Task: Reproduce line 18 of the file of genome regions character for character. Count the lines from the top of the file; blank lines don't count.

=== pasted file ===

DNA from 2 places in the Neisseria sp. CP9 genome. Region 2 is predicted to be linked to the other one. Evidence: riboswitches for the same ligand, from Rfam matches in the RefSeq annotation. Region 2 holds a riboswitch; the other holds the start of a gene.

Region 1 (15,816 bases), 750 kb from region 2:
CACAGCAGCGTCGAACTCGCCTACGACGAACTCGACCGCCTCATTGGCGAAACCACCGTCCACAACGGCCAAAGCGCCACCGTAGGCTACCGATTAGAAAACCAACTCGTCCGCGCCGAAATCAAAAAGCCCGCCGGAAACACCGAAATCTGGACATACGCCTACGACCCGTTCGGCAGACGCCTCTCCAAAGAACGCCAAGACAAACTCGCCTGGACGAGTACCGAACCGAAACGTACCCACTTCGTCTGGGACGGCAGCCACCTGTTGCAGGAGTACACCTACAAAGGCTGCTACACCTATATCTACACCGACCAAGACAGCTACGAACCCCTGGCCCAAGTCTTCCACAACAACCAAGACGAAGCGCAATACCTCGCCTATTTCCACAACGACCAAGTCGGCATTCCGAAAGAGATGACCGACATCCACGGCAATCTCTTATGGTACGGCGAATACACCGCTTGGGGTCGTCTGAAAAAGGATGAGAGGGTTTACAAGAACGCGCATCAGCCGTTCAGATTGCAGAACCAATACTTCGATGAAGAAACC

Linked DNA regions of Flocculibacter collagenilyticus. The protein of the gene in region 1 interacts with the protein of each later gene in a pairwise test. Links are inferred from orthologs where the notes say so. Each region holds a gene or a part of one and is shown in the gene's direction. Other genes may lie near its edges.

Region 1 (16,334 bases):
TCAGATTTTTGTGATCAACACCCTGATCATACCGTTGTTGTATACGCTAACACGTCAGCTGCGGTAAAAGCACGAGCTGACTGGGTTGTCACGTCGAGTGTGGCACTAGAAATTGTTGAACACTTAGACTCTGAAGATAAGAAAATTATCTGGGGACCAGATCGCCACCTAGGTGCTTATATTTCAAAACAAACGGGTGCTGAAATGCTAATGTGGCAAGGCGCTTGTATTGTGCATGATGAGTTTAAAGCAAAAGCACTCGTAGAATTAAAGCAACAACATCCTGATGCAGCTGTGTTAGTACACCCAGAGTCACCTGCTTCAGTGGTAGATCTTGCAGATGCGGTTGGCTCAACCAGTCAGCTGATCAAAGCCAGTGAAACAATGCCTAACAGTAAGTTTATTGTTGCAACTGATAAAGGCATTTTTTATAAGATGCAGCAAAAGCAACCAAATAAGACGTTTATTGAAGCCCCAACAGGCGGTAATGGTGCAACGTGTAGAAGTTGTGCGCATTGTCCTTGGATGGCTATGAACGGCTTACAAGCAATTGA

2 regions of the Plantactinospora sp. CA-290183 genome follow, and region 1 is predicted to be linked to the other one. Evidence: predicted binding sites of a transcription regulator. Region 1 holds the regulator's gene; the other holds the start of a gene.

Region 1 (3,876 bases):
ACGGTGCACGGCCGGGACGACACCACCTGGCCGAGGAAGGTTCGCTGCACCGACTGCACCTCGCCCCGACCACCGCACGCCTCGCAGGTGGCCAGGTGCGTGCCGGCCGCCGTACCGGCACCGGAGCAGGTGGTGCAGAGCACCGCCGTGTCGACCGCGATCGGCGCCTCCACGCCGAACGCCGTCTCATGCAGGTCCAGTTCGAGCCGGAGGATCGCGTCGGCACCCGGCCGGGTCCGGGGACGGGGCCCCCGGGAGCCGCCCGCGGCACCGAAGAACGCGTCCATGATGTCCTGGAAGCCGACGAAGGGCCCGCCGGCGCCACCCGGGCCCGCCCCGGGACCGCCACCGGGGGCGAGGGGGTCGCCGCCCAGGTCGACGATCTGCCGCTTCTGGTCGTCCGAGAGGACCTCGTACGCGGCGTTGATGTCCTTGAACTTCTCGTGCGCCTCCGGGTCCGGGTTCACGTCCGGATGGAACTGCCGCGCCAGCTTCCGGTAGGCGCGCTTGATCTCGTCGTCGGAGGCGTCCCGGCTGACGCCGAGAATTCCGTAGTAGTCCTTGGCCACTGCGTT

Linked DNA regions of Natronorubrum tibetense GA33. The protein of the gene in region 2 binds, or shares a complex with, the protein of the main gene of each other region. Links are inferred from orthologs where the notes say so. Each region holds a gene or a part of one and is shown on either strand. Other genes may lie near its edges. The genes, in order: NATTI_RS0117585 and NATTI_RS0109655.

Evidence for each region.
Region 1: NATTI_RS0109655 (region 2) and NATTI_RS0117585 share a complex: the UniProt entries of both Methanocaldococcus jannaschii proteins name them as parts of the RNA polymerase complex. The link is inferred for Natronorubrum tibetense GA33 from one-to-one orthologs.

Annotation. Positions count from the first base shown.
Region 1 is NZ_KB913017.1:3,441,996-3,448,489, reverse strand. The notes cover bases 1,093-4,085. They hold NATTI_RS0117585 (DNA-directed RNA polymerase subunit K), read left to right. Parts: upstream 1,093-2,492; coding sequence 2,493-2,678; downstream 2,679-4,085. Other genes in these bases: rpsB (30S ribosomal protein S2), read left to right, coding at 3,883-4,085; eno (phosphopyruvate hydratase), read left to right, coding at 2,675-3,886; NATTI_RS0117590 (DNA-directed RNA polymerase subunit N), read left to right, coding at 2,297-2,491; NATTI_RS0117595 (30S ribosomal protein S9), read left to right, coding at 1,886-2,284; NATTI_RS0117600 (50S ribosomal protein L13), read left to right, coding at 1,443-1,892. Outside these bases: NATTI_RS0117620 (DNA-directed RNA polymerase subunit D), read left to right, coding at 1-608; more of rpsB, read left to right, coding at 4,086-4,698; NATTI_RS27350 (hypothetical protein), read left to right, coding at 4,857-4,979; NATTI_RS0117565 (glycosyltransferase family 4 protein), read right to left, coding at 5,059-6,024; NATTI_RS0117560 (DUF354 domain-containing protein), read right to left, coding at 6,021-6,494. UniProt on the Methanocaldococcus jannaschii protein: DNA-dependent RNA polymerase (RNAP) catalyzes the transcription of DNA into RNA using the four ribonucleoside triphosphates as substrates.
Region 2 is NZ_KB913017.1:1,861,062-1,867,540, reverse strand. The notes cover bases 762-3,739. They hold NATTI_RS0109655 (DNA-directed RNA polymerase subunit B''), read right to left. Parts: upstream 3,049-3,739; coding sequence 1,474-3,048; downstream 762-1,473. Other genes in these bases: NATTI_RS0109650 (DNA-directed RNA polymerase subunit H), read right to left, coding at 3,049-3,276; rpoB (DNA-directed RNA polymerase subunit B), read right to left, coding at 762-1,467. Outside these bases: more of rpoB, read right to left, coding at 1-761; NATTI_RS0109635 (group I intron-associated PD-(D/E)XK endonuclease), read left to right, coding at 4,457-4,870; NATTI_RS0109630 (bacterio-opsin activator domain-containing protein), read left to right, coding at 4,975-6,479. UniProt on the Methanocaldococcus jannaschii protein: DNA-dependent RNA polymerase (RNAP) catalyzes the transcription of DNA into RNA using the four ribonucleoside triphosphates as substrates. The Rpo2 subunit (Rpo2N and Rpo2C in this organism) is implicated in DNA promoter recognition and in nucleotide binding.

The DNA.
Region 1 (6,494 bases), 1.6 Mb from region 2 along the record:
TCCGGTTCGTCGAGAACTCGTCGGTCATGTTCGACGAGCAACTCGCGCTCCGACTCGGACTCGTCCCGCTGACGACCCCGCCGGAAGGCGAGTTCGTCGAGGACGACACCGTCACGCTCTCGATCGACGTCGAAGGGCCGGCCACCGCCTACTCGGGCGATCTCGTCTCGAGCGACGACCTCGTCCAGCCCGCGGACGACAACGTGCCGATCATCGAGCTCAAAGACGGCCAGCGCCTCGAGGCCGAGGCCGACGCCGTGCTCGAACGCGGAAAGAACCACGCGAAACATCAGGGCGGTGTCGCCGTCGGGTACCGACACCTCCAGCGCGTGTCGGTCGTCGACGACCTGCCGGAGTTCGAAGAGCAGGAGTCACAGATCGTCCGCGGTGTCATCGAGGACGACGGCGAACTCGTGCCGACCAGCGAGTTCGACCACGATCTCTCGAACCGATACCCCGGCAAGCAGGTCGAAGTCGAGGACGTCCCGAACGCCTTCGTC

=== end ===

TCCGGTTCGTCGAGAACTCGTCGGTCATGTTCGACGAGCAACTCGCGCTCCGACTCGGACTCGTCCCGCTGACGACCCCGCCGGAAGGCGAGTTCGTCGAGGACGACACCGTCACGCTCTCGATCGACGTCGAAGGGCCGGCCACCGCCTACTCGGGCGATCTCGTCTCGAGCGACGACCTCGTCCAGCCCGCGGACGACAACGTGCCGATCATCGAGCTCAAAGACGGCCAGCGCCTCGAGGCCGAGGCCGACGCCGTGCTCGAACGCGGAAAGAACCACGCGAAACATCAGGGCGGTGTCGCCGTCGGGTACCGACACCTCCAGCGCGTGTCGGTCGTCGACGACCTGCCGGAGTTCGAAGAGCAGGAGTCACAGATCGTCCGCGGTGTCATCGAGGACGACGGCGAACTCGTGCCGACCAGCGAGTTCGACCACGATCTCTCGAACCGATACCCCGGCAAGCAGGTCGAAGTCGAGGACGTCCCGAACGCCTTCGTC